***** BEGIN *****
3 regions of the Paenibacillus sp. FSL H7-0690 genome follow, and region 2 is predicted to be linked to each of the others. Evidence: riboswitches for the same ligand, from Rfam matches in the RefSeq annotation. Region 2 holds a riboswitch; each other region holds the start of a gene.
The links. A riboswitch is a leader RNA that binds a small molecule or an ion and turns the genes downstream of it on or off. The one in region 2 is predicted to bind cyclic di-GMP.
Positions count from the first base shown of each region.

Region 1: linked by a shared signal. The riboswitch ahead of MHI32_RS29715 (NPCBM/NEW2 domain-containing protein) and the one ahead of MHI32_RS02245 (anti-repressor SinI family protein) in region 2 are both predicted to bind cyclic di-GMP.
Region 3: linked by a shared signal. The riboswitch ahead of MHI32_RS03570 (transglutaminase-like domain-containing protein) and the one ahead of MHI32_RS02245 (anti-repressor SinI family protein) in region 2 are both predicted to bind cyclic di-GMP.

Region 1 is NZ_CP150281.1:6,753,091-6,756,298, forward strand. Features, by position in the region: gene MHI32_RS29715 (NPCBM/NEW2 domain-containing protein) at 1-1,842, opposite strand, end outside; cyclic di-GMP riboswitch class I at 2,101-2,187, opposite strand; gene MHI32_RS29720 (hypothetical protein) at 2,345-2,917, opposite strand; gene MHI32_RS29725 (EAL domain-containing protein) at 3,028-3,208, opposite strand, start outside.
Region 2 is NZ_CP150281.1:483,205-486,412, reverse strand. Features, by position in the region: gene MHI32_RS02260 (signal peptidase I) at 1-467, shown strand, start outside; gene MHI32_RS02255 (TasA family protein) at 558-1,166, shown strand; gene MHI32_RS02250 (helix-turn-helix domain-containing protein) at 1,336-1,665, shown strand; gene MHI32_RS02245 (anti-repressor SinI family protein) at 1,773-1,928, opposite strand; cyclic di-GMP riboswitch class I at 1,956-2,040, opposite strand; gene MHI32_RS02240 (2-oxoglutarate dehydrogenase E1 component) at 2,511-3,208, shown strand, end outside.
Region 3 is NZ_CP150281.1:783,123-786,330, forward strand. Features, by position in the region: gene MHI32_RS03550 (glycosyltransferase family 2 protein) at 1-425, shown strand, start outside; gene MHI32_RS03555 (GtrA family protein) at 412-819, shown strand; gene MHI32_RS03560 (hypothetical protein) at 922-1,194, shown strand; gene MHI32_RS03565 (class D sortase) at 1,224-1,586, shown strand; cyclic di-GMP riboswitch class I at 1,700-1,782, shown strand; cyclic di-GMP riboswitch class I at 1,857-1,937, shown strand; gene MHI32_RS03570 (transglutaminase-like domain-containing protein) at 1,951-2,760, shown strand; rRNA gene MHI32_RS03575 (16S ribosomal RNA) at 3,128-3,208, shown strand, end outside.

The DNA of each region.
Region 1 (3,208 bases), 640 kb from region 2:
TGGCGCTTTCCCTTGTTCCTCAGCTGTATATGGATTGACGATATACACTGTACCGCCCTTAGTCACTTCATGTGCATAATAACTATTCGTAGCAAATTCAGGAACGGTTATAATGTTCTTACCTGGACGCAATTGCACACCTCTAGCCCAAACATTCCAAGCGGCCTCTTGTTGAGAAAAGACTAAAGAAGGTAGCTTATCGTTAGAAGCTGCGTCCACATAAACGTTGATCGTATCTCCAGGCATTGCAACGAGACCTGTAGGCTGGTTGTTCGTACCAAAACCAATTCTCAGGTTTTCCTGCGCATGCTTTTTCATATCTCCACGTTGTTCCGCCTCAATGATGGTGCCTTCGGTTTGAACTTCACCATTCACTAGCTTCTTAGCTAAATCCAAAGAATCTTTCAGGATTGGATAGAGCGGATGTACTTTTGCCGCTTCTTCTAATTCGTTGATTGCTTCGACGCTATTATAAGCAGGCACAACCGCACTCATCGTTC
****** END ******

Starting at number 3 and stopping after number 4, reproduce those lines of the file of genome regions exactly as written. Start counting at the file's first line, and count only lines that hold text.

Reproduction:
Positions count from the first base shown of each region.

Region 1: linked by a shared signal. The riboswitch ahead of MHI32_RS29715 (NPCBM/NEW2 domain-containing protein) and the one ahead of MHI32_RS02245 (anti-repressor SinI family protein) in region 2 are both predicted to bind cyclic di-GMP.